posted in Maps & Mods
  • RE: Iron War - Official Thread

    Sounds rad! I dig that its destroyable too. I think that should probably be enough to solve most issues, since a player who builds them early on should be able to get enough juice flowing to handle the needs of later rounds. It also creates some strategic tension between gunning early and trying to max place combat units for conquest to seize the initiative vs developing fuel infrastructure early so you can press in the late game. Nice work!

    posted in Maps & Mods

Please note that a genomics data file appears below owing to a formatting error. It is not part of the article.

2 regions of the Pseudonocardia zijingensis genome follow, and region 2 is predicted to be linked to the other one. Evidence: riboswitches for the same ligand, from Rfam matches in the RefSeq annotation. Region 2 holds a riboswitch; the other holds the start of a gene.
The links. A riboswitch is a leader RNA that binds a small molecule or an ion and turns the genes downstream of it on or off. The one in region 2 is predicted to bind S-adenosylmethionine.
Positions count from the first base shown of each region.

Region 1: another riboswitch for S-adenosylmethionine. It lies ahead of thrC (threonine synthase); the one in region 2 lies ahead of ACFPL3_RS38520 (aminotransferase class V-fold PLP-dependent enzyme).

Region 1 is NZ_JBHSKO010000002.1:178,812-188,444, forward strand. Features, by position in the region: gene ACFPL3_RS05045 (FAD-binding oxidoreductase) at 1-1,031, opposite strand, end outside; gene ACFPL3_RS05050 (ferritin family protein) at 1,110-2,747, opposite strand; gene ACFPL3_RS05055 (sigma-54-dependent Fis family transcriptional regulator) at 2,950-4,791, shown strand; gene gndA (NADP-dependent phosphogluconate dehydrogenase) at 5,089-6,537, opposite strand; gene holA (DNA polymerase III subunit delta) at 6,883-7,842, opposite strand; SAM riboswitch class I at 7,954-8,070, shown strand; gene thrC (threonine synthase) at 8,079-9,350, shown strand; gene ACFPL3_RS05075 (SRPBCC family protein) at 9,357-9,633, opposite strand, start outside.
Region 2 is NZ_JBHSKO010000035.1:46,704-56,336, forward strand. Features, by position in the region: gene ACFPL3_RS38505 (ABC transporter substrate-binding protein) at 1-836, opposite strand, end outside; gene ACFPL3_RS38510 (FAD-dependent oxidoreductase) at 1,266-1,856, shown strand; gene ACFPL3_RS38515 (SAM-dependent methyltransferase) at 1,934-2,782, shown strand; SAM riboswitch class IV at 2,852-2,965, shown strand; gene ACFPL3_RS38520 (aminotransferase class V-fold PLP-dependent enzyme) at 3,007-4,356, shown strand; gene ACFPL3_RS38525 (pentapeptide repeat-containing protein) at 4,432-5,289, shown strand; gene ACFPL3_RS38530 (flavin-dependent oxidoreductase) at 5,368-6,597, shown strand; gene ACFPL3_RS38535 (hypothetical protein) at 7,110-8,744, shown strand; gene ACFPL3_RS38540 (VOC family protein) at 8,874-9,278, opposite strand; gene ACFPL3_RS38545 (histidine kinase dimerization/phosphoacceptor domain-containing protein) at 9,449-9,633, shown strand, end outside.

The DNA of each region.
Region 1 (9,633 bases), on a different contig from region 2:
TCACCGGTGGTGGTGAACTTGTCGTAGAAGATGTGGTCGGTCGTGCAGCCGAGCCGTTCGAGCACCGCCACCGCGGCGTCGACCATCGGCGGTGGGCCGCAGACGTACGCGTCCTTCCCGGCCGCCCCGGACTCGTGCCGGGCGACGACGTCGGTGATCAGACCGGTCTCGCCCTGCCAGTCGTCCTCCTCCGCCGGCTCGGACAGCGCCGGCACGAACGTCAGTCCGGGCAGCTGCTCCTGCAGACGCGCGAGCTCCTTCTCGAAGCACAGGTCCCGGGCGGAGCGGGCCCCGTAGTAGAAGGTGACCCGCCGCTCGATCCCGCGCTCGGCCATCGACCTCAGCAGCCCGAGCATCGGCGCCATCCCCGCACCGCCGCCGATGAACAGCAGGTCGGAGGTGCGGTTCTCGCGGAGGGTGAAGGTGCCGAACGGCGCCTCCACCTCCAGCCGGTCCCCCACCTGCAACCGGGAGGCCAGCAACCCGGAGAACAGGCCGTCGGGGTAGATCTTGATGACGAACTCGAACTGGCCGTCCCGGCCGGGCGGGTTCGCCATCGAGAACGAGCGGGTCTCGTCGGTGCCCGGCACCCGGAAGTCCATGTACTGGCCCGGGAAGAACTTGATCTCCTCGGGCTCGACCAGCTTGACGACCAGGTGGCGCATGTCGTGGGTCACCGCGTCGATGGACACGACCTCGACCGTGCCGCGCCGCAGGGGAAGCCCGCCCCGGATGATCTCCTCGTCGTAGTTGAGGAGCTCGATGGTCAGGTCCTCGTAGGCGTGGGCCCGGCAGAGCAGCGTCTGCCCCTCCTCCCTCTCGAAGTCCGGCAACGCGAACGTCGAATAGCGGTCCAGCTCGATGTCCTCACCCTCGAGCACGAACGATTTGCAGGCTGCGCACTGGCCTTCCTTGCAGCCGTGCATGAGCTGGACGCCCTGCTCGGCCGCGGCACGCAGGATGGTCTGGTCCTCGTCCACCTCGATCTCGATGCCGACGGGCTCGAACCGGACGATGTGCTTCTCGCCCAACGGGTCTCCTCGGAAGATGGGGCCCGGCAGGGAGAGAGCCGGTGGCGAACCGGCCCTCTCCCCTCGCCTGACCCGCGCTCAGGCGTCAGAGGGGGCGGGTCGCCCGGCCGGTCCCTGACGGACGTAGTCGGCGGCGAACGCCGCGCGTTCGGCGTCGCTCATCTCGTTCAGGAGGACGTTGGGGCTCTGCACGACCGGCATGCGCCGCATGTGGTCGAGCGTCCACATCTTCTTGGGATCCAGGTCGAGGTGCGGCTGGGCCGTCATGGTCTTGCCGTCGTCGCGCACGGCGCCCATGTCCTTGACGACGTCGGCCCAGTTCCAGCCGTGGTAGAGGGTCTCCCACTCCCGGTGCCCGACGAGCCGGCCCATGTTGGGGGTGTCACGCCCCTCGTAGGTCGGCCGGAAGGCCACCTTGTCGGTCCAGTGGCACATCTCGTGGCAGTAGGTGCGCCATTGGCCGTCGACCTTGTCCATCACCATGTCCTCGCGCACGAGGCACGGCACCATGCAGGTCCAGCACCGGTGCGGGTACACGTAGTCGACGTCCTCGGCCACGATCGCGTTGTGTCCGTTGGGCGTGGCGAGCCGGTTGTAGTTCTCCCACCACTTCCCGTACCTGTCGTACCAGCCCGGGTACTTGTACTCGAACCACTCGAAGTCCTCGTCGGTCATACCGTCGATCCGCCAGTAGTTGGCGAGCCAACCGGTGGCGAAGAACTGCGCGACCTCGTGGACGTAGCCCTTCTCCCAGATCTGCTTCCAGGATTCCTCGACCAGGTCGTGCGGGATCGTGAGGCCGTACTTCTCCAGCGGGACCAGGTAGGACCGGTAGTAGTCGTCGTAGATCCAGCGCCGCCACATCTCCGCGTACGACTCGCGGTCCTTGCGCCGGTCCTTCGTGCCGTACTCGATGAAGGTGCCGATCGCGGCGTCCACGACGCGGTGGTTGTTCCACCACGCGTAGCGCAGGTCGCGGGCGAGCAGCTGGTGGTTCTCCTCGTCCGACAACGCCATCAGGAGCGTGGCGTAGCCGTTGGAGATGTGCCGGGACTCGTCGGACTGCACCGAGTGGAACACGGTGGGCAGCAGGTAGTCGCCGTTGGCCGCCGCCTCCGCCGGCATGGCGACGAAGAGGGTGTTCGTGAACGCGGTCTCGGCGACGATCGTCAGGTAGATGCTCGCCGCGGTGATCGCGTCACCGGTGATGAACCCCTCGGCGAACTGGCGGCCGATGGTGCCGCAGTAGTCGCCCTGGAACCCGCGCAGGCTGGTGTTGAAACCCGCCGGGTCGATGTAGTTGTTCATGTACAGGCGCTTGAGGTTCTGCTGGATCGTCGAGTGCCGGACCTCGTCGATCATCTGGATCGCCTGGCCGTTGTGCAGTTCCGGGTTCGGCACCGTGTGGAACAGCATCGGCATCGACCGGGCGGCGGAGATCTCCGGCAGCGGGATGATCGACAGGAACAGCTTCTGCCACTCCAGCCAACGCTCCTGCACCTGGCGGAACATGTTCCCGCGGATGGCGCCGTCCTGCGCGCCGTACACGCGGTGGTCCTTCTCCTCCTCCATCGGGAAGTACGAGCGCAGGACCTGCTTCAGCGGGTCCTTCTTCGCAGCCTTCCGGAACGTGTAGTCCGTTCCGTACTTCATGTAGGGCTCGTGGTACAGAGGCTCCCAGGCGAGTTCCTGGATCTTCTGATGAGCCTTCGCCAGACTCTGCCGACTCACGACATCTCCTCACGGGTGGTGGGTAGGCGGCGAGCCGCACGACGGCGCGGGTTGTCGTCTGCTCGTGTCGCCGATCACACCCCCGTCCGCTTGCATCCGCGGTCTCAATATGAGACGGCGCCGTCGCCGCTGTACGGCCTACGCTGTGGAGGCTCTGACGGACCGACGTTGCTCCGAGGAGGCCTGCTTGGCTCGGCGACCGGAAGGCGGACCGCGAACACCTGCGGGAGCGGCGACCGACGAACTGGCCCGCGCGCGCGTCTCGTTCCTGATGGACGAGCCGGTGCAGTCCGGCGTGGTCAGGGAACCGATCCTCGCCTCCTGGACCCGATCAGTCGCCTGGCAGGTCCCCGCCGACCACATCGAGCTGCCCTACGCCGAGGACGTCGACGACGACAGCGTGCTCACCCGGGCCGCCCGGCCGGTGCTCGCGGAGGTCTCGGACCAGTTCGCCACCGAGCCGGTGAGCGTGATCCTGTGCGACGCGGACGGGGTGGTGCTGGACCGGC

• RE: Revised Tournament of Champions (ToC 14) -- St. Nazaire Raiders !!

    @AdamF
    @ubernaut
    @Jesse-Boulard
    @Wasp

    You are all registered, thanks for joining !

    posted in Revised Tournament Of Champions
  • RE: Revised Tournament of Champions (ToC 14) -- St. Nazaire Raiders !!

    @TangoRomeo - you are registered, thanks for participating !

    posted in Revised Tournament Of Champions
  • Have "isStrategicBomber" not have any hitpoints

    Have the option for "isStrategicBomber" not to have any hitpoints in non strategic bombing combat. It can still be shot down in "AirBattle" and count as a hitpoint then.

    And while were at it : ) have "AirBattle" die side be able to be different than their regular combat die side. So it would be kinda like AA. You could have a 12 sided die for "AirBattle" and a six sided for regular combat.

    Thanks

    posted in Feature Requests & Ideas
  • RE: Global 40 House Rules